If you need to be prayed for, please reach out to me. We are not meant to do life alone and I would be honored to add you and your prayer needs to my prayer journal. If you don’t believe in God, that’s okay, you still might want to connect with someone in this vast and lonely world. You’re not alone. Whatever unexpected things you’re facing, you are NOT alone…

Still here… And Still Hurting…

Hi All,

I’m still here and still hurting, but am managing to still look towards a brighter day. It takes so much effort that there are days I simply want to give up, but being as determined as I am to be okay again makes giving up impossible.

My beloved husband is still alive, and alone. Again. I haven’t been allowed to see him since November 18th and the days drag on. Imagine if you can; having a brain that doesn’t work the way it should, not being able to use sound reasoning, and being afraid. All of this and more is how my husband lives. He’s well taken care of by the staff at the Hospice Unit he’s in, but mentally he’s tortured by his own brain. The stroke took away his ability to understand things, it took away his reasoning skills and it made him fearful, childlike and distrusting. To know he lies in a bed 24/7 with no one that loves him like his family does nearby breaks my heart. Every single second that makes up every minute that makes every hour that makes every day, I think of him. Every. Damn. Second… And I’m not the only one. He has a large family and friends around the world praying for him, but because of his injured brain, he can’t comprehend this. It’s not living.

I had hoped to be allowed back into the hospice unit by now to at least visit for 2 hours a day as I was before the current Covid surges, but there is no end in sight to this present ban. I’ve begged with his doctors, and the Veteran’s Administration to explain how I am more of threat to him, or the other patients on his unit, than all the staff members that come in and out on a daily basis and the answer is always the same… “It’s a national mandate.” Well, your national mandate is killing all of your patients via loneliness, and it’s cruel. And nonsensical. And don’t even let me get started on people denying the virus or not wearing masks. Public health is a public responsibility and as a public, we’ve failed. Because people don’t care enough about others, I cannot visit my dying husband. My feelings about irresponsibility would make for another post, but suffice it to say that I no longer feel confident I will see my husband alive again. In fact, if he should pass soon, I would be grateful on one hand, shattered on the other. No one should have to be alone because of all the naysayers and irresponsible choices other people make. No one.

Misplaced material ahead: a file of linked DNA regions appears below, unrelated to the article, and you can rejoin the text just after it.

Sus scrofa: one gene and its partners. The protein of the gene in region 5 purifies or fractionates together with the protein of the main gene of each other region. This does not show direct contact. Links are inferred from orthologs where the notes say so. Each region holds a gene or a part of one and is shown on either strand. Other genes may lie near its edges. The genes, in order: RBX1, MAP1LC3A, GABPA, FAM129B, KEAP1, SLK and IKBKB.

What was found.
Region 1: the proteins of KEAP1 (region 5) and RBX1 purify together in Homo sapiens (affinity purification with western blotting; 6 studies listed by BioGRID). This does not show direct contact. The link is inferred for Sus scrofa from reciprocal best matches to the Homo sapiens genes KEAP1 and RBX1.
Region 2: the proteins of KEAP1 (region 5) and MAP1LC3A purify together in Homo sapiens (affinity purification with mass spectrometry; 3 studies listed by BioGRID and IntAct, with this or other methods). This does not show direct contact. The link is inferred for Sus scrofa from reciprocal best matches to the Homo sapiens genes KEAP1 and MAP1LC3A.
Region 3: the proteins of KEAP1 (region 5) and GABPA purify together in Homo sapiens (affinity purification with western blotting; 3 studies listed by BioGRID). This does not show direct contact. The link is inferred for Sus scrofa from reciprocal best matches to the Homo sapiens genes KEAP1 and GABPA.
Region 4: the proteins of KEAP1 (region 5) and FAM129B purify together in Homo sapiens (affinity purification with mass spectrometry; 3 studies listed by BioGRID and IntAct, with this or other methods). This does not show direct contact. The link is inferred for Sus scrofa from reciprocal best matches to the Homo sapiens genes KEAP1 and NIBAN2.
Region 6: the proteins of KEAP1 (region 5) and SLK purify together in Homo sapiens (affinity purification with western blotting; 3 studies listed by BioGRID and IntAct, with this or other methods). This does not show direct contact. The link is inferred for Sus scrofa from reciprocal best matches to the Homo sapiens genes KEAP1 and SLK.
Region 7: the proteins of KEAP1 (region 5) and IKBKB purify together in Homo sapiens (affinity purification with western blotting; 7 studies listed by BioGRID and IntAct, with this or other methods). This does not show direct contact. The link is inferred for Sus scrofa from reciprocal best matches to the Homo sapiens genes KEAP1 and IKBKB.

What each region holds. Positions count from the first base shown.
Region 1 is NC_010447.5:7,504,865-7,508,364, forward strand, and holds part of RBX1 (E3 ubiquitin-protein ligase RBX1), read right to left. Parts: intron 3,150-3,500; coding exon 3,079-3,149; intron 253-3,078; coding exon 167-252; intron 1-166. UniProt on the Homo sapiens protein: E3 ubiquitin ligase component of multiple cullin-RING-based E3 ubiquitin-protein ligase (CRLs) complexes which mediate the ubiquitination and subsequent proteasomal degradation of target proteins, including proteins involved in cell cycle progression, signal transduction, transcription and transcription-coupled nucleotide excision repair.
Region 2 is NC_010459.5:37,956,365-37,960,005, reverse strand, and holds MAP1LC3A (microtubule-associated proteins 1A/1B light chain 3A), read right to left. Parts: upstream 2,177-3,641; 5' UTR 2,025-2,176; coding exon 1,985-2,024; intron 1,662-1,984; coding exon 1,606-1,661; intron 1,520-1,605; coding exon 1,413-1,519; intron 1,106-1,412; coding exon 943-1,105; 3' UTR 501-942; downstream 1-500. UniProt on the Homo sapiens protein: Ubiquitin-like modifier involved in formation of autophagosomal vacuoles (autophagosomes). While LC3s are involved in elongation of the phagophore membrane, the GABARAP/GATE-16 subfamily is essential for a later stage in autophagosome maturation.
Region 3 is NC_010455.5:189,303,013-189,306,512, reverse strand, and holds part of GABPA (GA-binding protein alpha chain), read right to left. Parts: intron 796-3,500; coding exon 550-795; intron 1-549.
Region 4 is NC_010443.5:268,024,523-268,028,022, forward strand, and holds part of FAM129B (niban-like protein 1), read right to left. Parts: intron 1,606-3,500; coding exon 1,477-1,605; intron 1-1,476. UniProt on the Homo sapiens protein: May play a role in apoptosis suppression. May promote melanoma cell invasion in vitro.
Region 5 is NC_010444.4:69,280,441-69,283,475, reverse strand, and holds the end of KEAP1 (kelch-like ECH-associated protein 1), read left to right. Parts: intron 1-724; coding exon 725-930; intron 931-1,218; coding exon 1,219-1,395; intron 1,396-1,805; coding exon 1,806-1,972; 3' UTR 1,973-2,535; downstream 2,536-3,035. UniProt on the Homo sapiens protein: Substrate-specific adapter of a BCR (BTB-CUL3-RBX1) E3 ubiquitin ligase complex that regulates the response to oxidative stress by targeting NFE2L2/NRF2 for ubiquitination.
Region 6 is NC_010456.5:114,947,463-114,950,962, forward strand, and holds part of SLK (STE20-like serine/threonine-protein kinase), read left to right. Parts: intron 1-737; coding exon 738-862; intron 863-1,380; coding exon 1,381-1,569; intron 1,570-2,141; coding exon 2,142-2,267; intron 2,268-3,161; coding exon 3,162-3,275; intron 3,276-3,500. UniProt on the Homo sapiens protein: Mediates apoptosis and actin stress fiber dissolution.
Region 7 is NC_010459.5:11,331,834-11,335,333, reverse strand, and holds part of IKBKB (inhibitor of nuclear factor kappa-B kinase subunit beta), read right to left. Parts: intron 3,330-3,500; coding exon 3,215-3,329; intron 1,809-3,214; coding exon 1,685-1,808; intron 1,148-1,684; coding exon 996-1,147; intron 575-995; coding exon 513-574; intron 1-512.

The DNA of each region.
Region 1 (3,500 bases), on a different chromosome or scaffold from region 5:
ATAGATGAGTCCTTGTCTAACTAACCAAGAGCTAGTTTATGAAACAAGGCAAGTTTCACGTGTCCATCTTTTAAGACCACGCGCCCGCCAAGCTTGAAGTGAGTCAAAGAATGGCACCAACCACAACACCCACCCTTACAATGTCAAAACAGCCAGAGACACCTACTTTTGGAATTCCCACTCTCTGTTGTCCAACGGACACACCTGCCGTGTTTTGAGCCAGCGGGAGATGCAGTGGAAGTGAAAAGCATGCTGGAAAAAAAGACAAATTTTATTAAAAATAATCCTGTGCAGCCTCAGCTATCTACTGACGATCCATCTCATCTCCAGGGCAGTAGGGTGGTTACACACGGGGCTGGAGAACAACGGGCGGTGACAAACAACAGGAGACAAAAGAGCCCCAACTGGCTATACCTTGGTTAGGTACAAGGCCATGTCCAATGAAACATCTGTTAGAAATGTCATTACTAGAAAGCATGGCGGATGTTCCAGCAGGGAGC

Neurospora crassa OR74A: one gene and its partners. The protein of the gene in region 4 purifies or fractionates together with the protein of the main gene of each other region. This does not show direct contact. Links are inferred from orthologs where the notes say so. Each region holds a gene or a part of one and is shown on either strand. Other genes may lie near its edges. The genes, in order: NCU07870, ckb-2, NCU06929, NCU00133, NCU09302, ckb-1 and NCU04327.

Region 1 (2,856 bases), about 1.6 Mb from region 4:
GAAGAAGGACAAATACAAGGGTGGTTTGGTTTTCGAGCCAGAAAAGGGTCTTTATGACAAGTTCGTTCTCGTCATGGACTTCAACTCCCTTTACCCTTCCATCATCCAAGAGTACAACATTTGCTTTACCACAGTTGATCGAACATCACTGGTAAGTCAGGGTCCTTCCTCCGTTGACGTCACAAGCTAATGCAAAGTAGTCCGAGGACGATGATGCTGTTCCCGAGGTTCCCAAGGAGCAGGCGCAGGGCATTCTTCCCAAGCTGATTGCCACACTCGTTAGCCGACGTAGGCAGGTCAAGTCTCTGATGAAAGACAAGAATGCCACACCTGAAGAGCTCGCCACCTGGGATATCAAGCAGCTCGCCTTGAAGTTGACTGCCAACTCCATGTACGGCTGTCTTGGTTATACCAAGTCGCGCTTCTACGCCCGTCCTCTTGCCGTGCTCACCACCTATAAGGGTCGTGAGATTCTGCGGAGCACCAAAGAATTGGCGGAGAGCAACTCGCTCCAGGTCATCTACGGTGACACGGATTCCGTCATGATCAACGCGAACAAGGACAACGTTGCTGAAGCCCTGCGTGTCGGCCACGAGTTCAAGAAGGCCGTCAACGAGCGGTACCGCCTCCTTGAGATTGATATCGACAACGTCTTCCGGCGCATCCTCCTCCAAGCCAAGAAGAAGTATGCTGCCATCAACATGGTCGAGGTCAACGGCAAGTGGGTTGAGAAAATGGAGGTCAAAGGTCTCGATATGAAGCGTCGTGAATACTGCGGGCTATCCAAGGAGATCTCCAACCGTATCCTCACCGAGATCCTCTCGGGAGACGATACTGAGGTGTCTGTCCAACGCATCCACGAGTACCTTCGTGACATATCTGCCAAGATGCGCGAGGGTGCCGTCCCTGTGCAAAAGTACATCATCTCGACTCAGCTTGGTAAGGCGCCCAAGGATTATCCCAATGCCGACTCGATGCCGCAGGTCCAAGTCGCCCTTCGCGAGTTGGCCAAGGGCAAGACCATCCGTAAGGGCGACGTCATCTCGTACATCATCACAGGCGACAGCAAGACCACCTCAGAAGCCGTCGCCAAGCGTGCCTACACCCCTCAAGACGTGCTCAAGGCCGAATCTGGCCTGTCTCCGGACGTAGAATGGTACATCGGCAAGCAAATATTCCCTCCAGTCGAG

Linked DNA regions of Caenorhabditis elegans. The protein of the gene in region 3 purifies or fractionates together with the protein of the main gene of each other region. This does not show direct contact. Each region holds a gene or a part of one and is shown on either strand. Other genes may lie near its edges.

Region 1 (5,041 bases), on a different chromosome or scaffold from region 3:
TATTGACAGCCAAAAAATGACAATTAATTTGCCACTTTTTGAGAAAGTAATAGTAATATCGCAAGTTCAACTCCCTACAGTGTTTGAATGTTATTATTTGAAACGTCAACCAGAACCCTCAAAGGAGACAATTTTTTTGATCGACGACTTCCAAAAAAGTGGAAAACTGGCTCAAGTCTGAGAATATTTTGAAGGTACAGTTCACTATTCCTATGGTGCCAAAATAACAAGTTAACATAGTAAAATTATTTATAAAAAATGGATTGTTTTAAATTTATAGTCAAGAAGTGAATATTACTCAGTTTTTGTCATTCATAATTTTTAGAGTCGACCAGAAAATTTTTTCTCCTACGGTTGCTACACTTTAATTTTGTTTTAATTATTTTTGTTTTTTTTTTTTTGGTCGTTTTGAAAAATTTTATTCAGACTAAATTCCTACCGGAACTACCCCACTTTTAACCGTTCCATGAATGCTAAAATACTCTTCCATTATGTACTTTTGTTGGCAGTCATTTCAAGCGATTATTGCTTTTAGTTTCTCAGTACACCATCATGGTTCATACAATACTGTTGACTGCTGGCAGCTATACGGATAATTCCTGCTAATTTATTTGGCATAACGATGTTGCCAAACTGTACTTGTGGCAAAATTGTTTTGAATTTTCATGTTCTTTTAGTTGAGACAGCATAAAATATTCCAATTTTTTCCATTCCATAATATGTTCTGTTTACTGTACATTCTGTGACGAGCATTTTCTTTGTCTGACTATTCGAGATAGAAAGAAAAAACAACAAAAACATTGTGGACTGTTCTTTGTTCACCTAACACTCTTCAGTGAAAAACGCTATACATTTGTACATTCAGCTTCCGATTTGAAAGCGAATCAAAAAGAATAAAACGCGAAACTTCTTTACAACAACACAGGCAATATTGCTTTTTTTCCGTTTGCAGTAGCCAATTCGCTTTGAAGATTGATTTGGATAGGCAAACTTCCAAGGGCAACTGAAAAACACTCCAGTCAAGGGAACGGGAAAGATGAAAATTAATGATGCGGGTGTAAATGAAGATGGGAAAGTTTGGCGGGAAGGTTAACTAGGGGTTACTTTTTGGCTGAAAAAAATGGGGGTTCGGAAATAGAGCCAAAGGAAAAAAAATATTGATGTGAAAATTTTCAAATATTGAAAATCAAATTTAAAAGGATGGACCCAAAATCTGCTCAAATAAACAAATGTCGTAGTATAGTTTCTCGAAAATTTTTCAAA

I’ve been working for UPS as a seasonal PVD (private vehicle driver) and have 10 days left until I am no longer employed. I took the job as a way to pass time and not sit home alone and all up in my own head. That’s a scary place to be sometimes. The job is physically demanding on this almost 60 year old, but I’m determined to finish. I almost quit when my BFF advised me to stick it out for earnest money on a new home somewhere down the road. She was right. Every box, bag and tube I deliver is another front door closer to my own again. It’s been hard, but I committed to it and I will see it through to the end. Over the past 14+ months since the stroke changed our lives, I have come to realize that nothing is easy, and that easy is overrated. Working hard has its own rewards and I see exactly where I want to go with what I’ve earned. Patience… Something else I’ve been forced to learn that doesn’t come easy. Ever. Someday when I look back on what we’ve been through since that fateful day in October of 2019, I’m sure I’ll see one set of footprints in the sand, and know that God, my family and my friends carried me, and my husband through the most difficult journey ever. Easy, like I said, is overrated.

The beginning of a New Year usually comes with the hope of something “better.” I’m not looking for better, nor do I expect it. I’m looking for the peace that seems to elude each and every one of us from time to time. I know it’s out there, I’ve experienced it, and I am hopeful that I will again. I don’t make resolutions, I believe they set us up for failure. I set goals, and make a map for myself on how to make it from point A to point B to point C. You get the picture. In 2021 I pray I remain as strong as possible for the dark days that lie ahead. I pray I will feel the warm, southern sun shine on me again. I pray that my husband is granted mercy, peace and healing. I know that with those things I am facing more heartache, but joy comes in the morning, right? I know he wants me to be happy, and I am determined to honor him by finding happiness again. One breath, one step, and one day at a time.